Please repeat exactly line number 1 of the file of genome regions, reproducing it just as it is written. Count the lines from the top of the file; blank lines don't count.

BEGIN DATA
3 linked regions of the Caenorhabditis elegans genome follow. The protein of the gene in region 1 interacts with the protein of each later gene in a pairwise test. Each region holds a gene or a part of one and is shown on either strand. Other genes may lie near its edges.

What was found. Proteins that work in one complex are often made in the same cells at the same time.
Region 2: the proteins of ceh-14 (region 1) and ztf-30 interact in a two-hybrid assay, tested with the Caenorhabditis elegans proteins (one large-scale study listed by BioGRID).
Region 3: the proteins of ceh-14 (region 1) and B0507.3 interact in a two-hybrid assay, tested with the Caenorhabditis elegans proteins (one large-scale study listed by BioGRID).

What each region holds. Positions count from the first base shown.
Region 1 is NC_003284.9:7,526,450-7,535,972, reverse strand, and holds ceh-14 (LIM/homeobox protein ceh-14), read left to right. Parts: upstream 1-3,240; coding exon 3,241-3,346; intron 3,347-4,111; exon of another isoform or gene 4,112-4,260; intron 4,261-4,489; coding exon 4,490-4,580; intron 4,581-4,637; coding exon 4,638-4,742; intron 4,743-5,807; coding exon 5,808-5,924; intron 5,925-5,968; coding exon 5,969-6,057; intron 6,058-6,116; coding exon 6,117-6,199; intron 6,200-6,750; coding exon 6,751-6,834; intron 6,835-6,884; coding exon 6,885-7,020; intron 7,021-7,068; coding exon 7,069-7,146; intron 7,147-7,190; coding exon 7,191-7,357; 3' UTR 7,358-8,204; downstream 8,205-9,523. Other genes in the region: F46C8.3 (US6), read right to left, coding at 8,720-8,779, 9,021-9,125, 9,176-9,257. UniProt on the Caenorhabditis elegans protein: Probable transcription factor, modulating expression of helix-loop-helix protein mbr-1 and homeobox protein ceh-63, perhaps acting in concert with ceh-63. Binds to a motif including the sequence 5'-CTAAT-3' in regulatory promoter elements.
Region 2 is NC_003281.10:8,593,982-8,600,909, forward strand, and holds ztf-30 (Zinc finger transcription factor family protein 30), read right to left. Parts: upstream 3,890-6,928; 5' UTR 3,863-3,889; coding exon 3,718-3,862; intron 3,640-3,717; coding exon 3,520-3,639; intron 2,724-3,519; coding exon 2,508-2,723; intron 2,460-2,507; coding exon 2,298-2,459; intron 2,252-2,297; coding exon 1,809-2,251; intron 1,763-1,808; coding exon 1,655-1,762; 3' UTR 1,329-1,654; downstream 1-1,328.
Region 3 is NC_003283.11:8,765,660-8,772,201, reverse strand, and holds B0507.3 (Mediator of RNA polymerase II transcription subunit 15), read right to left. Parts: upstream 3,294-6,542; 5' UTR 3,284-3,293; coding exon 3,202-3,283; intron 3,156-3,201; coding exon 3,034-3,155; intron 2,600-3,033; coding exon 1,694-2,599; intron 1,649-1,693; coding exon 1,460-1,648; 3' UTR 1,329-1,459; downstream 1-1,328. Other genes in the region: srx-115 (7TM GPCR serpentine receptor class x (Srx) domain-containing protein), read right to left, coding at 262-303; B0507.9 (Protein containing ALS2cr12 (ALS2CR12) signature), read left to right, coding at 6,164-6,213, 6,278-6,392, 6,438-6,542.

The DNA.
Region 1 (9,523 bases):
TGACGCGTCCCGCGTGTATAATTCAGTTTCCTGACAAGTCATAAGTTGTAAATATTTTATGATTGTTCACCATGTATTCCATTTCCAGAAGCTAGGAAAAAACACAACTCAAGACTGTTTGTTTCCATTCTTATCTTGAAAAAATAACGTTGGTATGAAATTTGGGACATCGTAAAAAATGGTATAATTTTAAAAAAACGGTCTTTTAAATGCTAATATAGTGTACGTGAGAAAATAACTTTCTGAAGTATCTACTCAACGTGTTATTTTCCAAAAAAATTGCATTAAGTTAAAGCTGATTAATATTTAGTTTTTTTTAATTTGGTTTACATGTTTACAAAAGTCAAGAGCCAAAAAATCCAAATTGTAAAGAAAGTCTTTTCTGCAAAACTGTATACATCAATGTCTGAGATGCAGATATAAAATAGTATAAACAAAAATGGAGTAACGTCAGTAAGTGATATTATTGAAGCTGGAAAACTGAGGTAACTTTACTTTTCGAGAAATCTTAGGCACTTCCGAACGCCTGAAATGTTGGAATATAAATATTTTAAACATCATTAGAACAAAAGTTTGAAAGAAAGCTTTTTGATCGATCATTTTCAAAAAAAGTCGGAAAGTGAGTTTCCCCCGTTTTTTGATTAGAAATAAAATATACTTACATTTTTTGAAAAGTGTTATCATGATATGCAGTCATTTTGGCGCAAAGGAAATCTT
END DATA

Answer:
3 linked regions of the Caenorhabditis elegans genome follow. The protein of the gene in region 1 interacts with the protein of each later gene in a pairwise test. Each region holds a gene or a part of one and is shown on either strand. Other genes may lie near its edges.